Fall food safety tips

Following four core practices keeps it simple to keep food safe.

Routines are beginning to fall into place as the cooler weather arrives. Activities may be driving mealtime; making dinners take place on the run. Regardless of your schedule it is important to keep in mind the four core practices for food safety: Clean, Separate, Cook and Chill. 


Take care to wash hands. Wash hands with warm water and soap for at least 20 seconds before and after handling food and after using the bathroom, coughing, sneezing, taking out trash or handling pets. Bacteria can be found everywhere in a kitchen. It is important to wash counter tops before food prep begins. Wash cutting boards, dishes and utensils in hot soapy water, allow them to air dry, after preparing each food item and before you continue on to another food item. It may be helpful to have extra knives and cutting boards on hand to speed up your prep process. Consider using paper towels instead of dish towels, which can harbor bacteria. Always make sure fruits and vegetables are washed under running tap water before peeling, cutting or eating. Remember you can’t see or smell harmful bacteria; it is on all surfaces and skin. Taking the time to clean before prepping food will help reduce the chances of a foodborne illness.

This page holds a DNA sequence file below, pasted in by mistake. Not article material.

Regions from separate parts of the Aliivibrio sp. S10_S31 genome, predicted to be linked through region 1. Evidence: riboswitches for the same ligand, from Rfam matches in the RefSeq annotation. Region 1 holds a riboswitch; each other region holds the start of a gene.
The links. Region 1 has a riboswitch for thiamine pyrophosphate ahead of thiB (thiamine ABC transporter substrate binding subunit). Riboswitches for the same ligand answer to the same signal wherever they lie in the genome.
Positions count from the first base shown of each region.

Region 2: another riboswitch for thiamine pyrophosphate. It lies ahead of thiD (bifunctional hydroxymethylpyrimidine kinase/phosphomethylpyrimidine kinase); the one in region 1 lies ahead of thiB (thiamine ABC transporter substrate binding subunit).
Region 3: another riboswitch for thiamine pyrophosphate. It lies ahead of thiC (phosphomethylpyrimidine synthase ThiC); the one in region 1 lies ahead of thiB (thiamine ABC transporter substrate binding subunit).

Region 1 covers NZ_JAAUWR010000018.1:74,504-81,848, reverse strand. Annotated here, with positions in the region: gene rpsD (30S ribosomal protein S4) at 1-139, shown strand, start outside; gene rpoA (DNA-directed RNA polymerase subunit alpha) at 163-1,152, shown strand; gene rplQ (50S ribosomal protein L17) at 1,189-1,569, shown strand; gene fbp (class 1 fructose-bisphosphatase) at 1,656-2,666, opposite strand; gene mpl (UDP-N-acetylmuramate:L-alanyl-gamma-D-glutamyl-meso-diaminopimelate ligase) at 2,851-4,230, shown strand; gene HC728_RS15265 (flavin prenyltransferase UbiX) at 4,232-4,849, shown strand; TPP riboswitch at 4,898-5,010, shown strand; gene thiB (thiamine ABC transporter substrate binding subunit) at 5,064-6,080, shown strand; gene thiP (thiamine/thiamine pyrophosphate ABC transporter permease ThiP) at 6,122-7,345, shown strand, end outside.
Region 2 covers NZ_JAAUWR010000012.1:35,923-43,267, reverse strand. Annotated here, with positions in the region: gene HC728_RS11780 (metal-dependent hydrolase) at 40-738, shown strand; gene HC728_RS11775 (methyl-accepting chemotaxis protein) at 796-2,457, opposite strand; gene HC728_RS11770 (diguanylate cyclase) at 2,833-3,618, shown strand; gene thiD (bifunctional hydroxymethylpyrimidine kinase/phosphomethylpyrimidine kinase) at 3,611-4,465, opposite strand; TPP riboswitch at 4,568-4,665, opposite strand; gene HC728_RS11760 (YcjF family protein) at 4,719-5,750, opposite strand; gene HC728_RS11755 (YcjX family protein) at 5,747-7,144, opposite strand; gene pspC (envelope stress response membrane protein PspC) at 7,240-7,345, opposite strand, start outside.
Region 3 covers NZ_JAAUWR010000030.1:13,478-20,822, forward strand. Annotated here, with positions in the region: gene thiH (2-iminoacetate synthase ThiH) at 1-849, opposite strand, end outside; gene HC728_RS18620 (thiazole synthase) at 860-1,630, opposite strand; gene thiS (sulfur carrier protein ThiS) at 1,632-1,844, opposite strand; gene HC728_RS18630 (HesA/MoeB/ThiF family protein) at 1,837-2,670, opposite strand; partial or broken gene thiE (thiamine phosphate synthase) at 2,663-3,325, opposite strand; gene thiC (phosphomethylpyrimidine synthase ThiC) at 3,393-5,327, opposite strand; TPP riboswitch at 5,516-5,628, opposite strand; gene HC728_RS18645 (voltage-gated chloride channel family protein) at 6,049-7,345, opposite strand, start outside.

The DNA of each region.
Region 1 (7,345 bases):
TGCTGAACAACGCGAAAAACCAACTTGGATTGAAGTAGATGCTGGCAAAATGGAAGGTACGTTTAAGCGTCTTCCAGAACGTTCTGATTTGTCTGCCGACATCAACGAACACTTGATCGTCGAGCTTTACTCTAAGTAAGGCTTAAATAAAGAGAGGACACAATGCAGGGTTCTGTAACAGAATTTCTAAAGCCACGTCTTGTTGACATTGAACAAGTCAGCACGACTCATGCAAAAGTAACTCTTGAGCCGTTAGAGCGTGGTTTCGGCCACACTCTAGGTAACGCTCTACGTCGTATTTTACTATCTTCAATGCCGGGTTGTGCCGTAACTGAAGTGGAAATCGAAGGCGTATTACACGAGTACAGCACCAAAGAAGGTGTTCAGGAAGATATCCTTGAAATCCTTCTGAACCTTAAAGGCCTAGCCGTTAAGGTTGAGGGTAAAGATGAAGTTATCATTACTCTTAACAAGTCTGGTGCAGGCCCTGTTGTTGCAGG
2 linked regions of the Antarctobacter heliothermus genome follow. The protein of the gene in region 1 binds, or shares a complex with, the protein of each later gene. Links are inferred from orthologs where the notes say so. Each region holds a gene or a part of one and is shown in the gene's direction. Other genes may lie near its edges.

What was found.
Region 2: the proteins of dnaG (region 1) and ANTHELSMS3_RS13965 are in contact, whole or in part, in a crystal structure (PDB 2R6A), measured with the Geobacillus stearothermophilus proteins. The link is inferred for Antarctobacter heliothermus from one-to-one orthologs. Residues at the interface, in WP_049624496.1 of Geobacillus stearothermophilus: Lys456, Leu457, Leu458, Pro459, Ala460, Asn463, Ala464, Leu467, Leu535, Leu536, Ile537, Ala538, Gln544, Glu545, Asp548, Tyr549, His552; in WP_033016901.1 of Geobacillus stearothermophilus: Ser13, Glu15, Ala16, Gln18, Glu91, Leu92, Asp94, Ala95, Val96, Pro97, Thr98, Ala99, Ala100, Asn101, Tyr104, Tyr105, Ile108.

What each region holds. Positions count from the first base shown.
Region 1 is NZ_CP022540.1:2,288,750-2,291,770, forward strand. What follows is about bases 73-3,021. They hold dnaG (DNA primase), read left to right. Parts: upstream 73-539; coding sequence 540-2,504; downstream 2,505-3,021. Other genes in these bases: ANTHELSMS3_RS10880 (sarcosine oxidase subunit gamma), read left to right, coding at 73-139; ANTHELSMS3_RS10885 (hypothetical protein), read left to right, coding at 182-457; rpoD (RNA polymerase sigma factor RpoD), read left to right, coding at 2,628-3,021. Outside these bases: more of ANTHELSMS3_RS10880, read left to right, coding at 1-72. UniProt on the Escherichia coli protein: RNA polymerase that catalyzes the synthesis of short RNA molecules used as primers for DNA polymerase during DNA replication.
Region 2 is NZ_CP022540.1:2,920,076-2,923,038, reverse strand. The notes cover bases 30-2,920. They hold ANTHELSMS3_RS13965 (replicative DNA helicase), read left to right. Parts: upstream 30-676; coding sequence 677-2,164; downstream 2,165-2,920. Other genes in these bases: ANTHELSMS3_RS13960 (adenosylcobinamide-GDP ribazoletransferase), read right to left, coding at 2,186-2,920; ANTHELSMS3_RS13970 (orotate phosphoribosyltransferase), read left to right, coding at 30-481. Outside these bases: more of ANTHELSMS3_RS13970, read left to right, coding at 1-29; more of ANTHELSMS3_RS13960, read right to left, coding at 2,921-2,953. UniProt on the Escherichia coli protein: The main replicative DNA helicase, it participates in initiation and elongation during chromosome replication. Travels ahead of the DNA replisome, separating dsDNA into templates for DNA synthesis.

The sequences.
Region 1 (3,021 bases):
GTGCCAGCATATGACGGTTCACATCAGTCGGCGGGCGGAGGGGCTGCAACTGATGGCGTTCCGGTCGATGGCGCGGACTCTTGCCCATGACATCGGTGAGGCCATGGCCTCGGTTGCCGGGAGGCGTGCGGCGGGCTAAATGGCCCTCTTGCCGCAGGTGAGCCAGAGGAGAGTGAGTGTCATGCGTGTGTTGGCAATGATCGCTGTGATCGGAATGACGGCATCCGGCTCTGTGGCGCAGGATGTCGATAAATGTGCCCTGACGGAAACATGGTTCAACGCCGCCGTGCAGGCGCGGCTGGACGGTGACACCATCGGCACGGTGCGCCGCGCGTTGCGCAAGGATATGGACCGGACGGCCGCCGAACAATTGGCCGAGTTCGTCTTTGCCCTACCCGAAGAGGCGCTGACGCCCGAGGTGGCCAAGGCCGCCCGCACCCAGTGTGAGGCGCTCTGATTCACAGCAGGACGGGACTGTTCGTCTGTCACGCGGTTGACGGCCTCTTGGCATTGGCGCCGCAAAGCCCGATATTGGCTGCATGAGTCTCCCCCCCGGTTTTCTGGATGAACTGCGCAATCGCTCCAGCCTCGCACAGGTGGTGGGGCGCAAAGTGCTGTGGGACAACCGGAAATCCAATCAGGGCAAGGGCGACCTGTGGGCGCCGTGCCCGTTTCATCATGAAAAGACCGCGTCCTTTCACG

Cross-contamination happens when harmful bacteria is spread from food to other foods, surfaces, hands or equipment. It can happen if equipment is used for raw food preparation and then for cooked or ready to eat food, or if someone doesn’t properly wash utensils, cutting boards or their hands. The word “separate” plays an important role in preventing a foodborne illness. Avoid using the same cutting board to cut up raw meat and then chop up lettuce or veggies for a salad. Another way to separate is to never place cooked food on a plate that previously held raw meat, poultry, seafood or eggs. Remember separating is never re-using packaging materials from raw foods. A final reminder for preventing cross-contamination is to never wash raw meat before cooking, as this practice can splash bacteria around your sink area, possibly contaminating other foods.


Cooler temperatures bring changes to cooking practices. One of the biggest time savers is using a slow cooker. Using the slow and steady approach with a slow cooker is your best bet for a delicious and safely cooked meal. Keep perishable foods refrigerated until preparation time. Remember to cut meat and vegetables separately. Always defrost meat or poultry prior to putting it in the slow cooker. Cut food into small chunks to ensure thorough cooking. Regardless of the method, food is safely cooked when it reaches a high enough internal temperature to kill the harmful bacteria that cause foodborne illness. Use a food thermometer to measure the internal temperature of cooked foods; do not rely on color to determine doneness.


Refrigerate foods quickly because cold temperatures slow the growth of harmful bacteria. Do not over-fill refrigerators. Cold air must be able to circulate to cool the food. Make sure there is a refrigerator thermometer located near the front of the refrigerator to monitor temperature. The unit should be constantly 40 degrees Fahrenheit or below.

Michigan State University Extension recommends following these four practices to prevent foodborne illness. Take the time to follow these simple steps of cleaning, separating, cooking and chilling your food, a few precautionary steps may be all it takes to remain heathy and enjoy the beautiful fall season.

Did you find this article useful?